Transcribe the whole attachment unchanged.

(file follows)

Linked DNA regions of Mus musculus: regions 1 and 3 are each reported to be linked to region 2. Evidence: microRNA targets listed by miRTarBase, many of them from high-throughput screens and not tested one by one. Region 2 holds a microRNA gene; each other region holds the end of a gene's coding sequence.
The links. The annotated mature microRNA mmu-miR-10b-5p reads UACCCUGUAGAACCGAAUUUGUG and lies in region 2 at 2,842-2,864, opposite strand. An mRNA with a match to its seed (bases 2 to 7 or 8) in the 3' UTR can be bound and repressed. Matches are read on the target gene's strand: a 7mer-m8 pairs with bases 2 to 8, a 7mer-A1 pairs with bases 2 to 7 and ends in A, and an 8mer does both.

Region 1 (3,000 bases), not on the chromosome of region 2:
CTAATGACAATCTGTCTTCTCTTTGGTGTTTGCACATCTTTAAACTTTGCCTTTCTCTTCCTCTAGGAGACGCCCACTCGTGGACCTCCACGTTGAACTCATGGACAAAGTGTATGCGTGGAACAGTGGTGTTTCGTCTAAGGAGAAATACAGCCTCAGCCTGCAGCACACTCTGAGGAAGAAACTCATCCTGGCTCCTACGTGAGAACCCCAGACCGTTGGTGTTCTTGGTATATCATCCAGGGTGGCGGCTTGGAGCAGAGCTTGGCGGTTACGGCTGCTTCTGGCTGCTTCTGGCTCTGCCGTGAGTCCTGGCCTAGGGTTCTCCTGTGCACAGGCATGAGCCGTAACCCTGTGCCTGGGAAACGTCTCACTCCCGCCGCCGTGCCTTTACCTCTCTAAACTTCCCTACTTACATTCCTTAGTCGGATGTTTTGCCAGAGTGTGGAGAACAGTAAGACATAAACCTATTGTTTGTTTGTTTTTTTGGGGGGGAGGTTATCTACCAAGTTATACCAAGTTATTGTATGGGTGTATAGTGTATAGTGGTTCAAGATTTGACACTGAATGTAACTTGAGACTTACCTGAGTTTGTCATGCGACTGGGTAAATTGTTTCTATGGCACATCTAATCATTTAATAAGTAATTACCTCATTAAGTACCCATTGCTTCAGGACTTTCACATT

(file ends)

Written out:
Linked DNA regions of Mus musculus: regions 1 and 3 are each reported to be linked to region 2. Evidence: microRNA targets listed by miRTarBase, many of them from high-throughput screens and not tested one by one. Region 2 holds a microRNA gene; each other region holds the end of a gene's coding sequence.
The links. The annotated mature microRNA mmu-miR-10b-5p reads UACCCUGUAGAACCGAAUUUGUG and lies in region 2 at 2,842-2,864, opposite strand. An mRNA with a match to its seed (bases 2 to 7 or 8) in the 3' UTR can be bound and repressed. Matches are read on the target gene's strand: a 7mer-m8 pairs with bases 2 to 8, a 7mer-A1 pairs with bases 2 to 7 and ends in A, and an 8mer does both.

Region 1 (3,000 bases), not on the chromosome of region 2:
CTAATGACAATCTGTCTTCTCTTTGGTGTTTGCACATCTTTAAACTTTGCCTTTCTCTTCCTCTAGGAGACGCCCACTCGTGGACCTCCACGTTGAACTCATGGACAAAGTGTATGCGTGGAACAGTGGTGTTTCGTCTAAGGAGAAATACAGCCTCAGCCTGCAGCACACTCTGAGGAAGAAACTCATCCTGGCTCCTACGTGAGAACCCCAGACCGTTGGTGTTCTTGGTATATCATCCAGGGTGGCGGCTTGGAGCAGAGCTTGGCGGTTACGGCTGCTTCTGGCTGCTTCTGGCTCTGCCGTGAGTCCTGGCCTAGGGTTCTCCTGTGCACAGGCATGAGCCGTAACCCTGTGCCTGGGAAACGTCTCACTCCCGCCGCCGTGCCTTTACCTCTCTAAACTTCCCTACTTACATTCCTTAGTCGGATGTTTTGCCAGAGTGTGGAGAACAGTAAGACATAAACCTATTGTTTGTTTGTTTTTTTGGGGGGGAGGTTATCTACCAAGTTATACCAAGTTATTGTATGGGTGTATAGTGTATAGTGGTTCAAGATTTGACACTGAATGTAACTTGAGACTTACCTGAGTTTGTCATGCGACTGGGTAAATTGTTTCTATGGCACATCTAATCATTTAATAAGTAATTACCTCATTAAGTACCCATTGCTTCAGGACTTTCACATT